Following the draw to Nietes we saw Fuentes remain in the mix and quickly claim the “interim” title before getting a rematch with Nietes in 2014, a rematch that saw Fuentes suffer a 9th round KO loss to the brilliant Filipino. Since that loss Fuentes has strung together some solid victories over he likes of Oswaldo Novoa, Francisco Rodriguez Jr and Rommel Asenjo to put himself into another shot for the Light Flyweight title.
At his best Fuentes is a big, aggressive, hard working fighter who combines a high level of aggressive output with under-rated skills. His most notable aggressive work is aimed at the body of opponents and in his first fight with Nietes it seemed that that body attack took a lot out of the Filipino, though in the rematch Nietes managed to move and counter more effectively and broke down Fuentes. Whilst Fuentes is a big, tough and aggressive fighter he is also a fighter who has had a long and hard career with 157 rounds under his belt and the 31 year old has had some very hard and damaging bouts.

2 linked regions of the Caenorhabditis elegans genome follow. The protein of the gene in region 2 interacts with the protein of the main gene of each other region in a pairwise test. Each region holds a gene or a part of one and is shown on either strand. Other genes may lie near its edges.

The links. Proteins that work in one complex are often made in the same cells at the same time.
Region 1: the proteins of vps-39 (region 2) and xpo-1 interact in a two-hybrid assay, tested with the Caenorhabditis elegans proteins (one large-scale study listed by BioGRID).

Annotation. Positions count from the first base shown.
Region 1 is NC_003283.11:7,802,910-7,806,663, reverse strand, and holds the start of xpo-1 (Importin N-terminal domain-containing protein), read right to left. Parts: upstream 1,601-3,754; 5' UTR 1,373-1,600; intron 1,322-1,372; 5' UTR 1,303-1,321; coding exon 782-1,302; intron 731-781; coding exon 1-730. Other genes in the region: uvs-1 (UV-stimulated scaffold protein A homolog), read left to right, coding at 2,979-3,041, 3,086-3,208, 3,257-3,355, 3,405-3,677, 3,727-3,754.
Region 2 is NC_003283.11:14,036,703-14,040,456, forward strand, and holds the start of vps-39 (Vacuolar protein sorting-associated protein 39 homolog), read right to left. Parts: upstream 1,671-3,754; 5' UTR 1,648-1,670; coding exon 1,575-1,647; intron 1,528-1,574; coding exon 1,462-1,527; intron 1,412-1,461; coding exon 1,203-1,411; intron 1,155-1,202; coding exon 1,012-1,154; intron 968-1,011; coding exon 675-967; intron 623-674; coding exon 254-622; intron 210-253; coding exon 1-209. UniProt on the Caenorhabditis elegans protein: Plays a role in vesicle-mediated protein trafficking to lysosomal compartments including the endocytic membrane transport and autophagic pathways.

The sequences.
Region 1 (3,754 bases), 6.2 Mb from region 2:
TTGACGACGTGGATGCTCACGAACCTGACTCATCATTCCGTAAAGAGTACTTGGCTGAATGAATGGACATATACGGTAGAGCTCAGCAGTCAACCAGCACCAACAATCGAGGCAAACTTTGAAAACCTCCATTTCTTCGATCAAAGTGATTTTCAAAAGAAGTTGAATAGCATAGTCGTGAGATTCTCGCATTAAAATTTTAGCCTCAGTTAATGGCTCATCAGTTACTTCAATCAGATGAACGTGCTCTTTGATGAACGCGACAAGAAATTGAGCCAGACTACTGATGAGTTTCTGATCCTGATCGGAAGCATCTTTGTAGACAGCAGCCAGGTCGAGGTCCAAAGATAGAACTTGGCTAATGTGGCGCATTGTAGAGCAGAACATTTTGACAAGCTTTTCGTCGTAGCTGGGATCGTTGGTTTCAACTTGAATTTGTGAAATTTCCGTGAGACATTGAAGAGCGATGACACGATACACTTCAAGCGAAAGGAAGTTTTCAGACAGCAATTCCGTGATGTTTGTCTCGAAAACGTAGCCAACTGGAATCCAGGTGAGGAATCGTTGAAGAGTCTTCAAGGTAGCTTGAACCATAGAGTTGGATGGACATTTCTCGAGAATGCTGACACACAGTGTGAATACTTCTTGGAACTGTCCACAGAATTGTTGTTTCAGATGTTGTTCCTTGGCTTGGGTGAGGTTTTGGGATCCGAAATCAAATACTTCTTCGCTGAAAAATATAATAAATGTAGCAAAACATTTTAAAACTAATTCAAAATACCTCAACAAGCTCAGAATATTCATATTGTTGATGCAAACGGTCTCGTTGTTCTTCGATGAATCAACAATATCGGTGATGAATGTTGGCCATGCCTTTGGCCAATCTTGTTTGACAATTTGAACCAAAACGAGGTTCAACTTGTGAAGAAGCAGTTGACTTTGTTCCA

Whilst less well known to wider boxing fans Tanaka is a fighter who is well known in Japanese boxing circles. He was a former amateur standout and one of the many to make his name on the High School scene as a teenager. That amateur pedigree saw his signature being one that promoters chased for when he decided to turn professional, eventually signing with former world champion Kiyoshi Hatanaka. Together they set some incredible goals and raced off to them double quickly. That saw Tanaka claiming the OPBF title in his 4th fight, stopping the then 18-0 Ryuji Hara, and the WBO Minimumweight title in Tanaka's 5th professional bout, out pointing Julian Yedras.